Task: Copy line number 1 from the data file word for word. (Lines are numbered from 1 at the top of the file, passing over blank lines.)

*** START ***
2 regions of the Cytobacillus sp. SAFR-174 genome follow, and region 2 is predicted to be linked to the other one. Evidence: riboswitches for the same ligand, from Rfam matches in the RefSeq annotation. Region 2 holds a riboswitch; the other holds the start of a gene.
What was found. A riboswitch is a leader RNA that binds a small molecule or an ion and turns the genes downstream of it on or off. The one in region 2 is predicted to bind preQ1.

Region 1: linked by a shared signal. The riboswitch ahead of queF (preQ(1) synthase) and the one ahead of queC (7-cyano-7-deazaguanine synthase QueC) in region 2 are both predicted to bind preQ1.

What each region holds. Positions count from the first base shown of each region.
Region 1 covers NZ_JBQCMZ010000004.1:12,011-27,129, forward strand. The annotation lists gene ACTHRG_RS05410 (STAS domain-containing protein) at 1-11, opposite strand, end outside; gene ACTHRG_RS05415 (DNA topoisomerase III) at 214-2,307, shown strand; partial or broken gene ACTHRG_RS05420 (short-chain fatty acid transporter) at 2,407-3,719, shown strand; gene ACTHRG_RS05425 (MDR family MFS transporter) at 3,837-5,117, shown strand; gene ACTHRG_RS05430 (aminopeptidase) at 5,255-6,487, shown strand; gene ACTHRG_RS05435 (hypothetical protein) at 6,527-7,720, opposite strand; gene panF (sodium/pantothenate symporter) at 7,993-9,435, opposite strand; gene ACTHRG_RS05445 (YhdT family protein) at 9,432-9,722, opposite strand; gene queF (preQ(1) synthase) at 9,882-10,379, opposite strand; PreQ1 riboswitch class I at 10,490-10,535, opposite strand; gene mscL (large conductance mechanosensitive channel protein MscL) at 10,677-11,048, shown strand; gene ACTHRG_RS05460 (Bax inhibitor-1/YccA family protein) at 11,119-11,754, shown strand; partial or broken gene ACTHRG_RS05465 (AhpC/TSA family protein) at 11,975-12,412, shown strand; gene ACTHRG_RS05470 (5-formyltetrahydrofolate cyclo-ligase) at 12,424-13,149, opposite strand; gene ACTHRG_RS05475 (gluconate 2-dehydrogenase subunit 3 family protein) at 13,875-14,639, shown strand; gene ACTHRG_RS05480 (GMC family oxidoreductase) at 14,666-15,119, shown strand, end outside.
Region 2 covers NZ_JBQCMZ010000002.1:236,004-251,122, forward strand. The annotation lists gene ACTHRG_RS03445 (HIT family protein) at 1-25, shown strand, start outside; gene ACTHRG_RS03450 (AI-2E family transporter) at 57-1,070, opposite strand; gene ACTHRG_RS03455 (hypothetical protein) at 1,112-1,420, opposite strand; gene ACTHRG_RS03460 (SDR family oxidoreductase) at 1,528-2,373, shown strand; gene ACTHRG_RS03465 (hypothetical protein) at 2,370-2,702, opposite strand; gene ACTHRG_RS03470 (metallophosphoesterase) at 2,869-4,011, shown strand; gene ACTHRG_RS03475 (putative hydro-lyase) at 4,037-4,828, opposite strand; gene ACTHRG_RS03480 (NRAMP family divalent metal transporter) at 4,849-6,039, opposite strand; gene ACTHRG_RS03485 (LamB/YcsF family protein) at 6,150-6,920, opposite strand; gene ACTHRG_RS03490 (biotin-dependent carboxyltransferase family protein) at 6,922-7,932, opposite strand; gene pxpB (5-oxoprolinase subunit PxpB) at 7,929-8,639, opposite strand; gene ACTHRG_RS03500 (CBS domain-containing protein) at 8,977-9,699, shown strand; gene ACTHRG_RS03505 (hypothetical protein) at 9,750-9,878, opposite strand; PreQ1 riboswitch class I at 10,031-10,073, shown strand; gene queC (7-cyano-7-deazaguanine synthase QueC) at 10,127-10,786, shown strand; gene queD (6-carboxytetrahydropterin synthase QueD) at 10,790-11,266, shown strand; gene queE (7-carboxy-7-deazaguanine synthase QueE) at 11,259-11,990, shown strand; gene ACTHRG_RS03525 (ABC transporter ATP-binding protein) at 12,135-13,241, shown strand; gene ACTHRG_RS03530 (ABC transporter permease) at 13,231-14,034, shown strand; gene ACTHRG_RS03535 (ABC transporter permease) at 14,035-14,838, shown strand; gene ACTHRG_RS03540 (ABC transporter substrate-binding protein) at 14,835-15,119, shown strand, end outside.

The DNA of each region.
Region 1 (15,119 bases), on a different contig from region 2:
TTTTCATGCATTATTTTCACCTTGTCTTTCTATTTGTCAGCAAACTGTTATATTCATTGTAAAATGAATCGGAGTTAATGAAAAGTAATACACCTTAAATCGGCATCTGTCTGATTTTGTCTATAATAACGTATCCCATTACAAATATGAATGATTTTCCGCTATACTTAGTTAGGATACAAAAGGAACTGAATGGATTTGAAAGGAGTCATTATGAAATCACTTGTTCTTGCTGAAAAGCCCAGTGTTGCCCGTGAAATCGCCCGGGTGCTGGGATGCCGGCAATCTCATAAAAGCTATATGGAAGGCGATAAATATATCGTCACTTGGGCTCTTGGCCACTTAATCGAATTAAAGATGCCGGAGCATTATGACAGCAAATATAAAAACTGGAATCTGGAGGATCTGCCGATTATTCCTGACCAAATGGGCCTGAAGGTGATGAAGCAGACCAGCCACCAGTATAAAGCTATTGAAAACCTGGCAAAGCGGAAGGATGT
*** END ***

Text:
2 regions of the Cytobacillus sp. SAFR-174 genome follow, and region 2 is predicted to be linked to the other one. Evidence: riboswitches for the same ligand, from Rfam matches in the RefSeq annotation. Region 2 holds a riboswitch; the other holds the start of a gene.